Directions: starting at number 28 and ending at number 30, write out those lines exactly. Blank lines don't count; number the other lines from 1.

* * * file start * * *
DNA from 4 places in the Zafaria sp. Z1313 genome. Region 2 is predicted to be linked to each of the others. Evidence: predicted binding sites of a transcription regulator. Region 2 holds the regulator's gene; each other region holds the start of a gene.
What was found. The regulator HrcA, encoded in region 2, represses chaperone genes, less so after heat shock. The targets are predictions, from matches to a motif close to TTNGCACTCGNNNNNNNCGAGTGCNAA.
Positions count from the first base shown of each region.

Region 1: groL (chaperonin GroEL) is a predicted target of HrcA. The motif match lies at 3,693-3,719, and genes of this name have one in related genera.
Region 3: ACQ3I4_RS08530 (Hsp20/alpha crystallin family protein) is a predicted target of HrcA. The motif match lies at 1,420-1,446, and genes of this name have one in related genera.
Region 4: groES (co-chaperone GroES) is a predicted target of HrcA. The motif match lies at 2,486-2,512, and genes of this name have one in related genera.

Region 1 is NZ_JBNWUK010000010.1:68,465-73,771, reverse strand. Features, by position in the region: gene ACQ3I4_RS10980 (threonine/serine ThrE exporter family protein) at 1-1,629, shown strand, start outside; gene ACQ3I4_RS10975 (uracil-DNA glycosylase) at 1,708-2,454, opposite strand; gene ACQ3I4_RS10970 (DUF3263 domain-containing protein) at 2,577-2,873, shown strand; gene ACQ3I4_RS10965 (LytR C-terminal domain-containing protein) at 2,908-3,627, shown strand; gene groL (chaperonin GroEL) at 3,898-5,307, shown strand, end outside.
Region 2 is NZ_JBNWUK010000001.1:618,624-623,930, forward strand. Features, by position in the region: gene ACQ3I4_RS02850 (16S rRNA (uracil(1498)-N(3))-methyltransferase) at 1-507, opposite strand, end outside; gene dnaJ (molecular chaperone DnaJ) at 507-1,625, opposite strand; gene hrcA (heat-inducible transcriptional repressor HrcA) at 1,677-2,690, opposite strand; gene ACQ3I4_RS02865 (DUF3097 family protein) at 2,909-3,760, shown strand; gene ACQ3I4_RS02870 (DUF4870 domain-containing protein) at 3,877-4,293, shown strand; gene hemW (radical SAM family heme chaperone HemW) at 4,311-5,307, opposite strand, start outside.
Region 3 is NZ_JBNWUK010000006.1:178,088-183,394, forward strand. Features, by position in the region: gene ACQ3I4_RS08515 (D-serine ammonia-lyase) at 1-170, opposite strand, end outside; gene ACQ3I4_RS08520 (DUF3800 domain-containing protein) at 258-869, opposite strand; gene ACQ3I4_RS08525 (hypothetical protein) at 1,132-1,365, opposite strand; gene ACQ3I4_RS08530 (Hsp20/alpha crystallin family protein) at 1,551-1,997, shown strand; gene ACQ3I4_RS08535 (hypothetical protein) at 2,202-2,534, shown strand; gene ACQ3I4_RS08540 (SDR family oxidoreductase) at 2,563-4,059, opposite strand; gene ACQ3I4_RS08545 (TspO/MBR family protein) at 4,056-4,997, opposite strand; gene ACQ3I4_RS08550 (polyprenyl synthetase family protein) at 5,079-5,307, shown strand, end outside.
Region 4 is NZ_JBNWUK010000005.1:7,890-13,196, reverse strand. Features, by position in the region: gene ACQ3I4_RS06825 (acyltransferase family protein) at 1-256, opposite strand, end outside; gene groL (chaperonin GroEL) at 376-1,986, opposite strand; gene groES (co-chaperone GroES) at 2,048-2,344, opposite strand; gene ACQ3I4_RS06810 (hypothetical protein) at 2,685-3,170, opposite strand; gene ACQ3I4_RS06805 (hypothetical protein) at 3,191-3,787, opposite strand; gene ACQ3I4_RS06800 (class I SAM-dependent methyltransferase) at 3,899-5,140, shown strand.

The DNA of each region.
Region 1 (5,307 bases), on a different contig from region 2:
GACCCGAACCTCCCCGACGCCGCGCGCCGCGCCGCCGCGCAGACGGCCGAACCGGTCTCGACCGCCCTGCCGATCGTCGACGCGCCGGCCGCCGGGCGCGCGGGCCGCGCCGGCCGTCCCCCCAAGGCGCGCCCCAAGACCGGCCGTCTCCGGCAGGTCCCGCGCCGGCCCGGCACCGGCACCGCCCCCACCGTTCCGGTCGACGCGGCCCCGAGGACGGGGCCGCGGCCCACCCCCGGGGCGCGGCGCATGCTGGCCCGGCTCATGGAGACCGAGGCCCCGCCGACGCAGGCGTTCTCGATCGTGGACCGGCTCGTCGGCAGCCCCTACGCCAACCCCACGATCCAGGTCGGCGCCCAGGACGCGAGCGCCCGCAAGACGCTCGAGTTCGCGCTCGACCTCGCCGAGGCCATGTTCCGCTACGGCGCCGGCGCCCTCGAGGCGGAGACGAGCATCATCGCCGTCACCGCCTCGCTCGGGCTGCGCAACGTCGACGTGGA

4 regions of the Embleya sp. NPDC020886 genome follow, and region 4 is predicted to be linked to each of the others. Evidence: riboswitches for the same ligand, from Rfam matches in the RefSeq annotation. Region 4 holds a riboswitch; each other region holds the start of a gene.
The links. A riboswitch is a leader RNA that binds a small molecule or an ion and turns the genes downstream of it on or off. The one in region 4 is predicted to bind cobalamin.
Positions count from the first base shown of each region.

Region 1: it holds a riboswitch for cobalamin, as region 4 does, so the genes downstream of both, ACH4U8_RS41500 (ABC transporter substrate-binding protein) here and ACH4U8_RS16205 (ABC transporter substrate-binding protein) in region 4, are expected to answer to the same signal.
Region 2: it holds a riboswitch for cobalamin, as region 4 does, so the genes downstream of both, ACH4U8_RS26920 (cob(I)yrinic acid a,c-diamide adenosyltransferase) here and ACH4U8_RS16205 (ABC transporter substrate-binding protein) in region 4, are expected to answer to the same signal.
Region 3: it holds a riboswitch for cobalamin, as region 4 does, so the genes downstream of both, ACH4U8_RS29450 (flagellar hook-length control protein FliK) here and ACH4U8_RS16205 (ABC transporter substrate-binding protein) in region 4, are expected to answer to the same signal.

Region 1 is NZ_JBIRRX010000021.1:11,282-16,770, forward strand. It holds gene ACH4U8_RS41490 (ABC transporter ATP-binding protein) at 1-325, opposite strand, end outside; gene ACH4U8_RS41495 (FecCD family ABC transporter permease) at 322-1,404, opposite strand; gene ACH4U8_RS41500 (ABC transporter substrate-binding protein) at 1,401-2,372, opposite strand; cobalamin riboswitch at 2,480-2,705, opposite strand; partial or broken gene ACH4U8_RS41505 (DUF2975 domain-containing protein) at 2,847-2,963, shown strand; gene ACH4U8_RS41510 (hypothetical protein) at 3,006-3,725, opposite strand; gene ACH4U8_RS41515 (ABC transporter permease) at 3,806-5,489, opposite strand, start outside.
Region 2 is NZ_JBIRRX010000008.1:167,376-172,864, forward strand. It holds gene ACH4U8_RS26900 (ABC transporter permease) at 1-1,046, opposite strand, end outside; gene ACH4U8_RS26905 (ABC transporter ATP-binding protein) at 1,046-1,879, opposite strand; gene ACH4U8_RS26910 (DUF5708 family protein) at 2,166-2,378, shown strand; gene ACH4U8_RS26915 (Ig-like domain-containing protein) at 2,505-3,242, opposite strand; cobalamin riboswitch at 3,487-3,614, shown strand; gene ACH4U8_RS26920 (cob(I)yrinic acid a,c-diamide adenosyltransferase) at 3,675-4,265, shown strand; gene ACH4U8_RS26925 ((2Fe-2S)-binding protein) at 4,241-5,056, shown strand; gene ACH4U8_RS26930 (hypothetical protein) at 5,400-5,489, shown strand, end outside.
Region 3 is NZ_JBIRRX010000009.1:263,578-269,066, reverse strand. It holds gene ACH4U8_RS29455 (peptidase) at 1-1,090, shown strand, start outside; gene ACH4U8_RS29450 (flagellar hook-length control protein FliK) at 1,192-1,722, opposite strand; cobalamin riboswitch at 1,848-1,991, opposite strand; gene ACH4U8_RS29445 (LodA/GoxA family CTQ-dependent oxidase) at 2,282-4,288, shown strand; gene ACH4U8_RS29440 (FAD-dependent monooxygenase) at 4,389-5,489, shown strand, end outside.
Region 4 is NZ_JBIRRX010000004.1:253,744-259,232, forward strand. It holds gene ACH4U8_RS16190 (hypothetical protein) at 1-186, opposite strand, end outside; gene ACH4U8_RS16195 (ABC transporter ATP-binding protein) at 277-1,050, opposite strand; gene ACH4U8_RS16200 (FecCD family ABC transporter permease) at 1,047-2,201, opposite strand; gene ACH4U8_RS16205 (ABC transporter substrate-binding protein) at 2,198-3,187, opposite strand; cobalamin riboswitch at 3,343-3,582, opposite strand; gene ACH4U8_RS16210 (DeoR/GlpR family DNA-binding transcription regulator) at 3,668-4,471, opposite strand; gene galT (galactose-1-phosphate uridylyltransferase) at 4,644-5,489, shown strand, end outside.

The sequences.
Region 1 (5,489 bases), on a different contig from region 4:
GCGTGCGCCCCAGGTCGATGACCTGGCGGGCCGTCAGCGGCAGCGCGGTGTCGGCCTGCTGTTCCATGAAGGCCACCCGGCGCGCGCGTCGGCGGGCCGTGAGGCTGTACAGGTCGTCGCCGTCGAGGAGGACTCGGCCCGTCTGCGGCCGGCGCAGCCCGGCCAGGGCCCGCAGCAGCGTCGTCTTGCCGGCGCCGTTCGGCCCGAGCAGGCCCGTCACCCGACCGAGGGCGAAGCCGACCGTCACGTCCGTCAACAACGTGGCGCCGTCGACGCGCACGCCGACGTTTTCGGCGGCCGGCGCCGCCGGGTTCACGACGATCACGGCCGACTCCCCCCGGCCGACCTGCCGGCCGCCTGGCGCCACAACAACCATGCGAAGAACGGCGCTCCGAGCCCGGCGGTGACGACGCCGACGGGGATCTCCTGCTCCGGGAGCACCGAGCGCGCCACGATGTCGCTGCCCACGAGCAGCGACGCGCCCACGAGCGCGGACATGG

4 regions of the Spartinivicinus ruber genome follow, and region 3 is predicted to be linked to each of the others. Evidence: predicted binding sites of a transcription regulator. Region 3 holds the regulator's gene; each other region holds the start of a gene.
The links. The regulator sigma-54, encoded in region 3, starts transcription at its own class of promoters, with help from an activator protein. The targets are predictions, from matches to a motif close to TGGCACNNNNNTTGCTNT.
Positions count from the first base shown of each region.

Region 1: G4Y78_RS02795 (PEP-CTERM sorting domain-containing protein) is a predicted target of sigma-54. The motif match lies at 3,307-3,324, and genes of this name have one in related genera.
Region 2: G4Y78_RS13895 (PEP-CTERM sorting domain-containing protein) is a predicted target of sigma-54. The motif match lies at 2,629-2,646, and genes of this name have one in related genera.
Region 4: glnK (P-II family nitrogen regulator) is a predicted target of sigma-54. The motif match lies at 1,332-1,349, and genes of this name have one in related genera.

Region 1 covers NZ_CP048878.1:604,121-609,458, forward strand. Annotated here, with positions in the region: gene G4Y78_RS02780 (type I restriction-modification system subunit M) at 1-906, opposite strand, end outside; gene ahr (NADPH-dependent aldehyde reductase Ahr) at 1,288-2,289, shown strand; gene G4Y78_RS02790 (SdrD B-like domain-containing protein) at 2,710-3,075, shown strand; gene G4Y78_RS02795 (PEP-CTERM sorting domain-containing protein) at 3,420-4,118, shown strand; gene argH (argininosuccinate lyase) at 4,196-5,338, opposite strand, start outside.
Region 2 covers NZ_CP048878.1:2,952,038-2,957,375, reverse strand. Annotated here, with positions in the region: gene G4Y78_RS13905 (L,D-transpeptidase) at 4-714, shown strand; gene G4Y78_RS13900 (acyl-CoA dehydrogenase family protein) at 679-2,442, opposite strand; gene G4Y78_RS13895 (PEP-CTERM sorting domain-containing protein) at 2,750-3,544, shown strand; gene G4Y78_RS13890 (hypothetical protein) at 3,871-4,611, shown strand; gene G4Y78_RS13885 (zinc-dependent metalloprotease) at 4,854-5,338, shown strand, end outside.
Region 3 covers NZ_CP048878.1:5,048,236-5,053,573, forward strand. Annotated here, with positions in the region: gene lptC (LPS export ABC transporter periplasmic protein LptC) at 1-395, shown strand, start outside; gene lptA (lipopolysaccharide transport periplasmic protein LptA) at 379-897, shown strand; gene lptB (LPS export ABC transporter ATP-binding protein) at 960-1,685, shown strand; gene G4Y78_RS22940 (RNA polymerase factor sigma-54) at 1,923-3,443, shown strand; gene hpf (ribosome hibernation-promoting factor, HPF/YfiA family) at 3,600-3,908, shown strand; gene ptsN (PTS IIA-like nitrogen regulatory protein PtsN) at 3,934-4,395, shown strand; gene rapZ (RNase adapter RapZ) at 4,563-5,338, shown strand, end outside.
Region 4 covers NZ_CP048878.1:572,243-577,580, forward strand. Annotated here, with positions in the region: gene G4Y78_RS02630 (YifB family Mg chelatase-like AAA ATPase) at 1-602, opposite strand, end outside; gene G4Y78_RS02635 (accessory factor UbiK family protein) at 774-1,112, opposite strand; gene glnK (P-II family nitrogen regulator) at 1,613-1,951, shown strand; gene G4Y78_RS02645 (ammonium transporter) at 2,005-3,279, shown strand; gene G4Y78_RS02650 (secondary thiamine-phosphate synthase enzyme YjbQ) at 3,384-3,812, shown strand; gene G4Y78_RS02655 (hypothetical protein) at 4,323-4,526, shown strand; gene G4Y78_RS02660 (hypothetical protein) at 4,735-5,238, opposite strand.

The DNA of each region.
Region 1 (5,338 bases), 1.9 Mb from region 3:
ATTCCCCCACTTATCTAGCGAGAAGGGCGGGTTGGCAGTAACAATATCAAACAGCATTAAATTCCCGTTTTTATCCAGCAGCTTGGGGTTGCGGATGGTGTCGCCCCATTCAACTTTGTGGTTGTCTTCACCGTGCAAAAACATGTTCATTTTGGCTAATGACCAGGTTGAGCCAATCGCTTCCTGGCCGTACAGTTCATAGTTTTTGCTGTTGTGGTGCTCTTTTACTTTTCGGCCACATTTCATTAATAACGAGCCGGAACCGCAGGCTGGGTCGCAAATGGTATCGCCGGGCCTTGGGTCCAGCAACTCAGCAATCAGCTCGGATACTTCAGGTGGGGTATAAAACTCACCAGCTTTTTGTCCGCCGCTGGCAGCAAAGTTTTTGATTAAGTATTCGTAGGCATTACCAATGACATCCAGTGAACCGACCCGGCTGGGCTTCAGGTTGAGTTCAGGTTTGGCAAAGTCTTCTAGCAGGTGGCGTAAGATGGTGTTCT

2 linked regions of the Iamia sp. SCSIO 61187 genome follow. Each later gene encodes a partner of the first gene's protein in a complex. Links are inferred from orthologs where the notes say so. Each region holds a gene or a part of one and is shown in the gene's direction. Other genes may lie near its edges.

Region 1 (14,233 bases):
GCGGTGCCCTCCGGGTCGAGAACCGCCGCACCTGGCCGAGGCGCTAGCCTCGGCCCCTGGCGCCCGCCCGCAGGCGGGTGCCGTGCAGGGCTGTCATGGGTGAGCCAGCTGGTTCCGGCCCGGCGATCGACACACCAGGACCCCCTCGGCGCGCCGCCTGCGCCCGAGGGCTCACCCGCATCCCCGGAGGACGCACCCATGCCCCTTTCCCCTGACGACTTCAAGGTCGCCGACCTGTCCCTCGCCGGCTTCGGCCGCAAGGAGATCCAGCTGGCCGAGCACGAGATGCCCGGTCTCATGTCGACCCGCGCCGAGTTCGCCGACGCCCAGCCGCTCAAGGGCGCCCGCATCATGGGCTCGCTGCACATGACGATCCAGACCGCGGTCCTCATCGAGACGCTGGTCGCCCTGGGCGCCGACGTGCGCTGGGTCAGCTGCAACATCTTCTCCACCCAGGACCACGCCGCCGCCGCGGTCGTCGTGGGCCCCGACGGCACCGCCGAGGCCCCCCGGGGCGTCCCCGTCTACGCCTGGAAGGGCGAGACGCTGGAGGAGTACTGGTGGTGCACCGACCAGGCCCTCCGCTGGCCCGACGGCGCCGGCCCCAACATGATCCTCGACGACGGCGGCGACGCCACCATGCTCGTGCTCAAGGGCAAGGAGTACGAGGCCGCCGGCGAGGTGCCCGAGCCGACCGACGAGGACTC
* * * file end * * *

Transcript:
The links. The regulator sigma-54, encoded in region 3, starts transcription at its own class of promoters, with help from an activator protein. The targets are predictions, from matches to a motif close to TGGCACNNNNNTTGCTNT.
Positions count from the first base shown of each region.

Region 1: G4Y78_RS02795 (PEP-CTERM sorting domain-containing protein) is a predicted target of sigma-54. The motif match lies at 3,307-3,324, and genes of this name have one in related genera.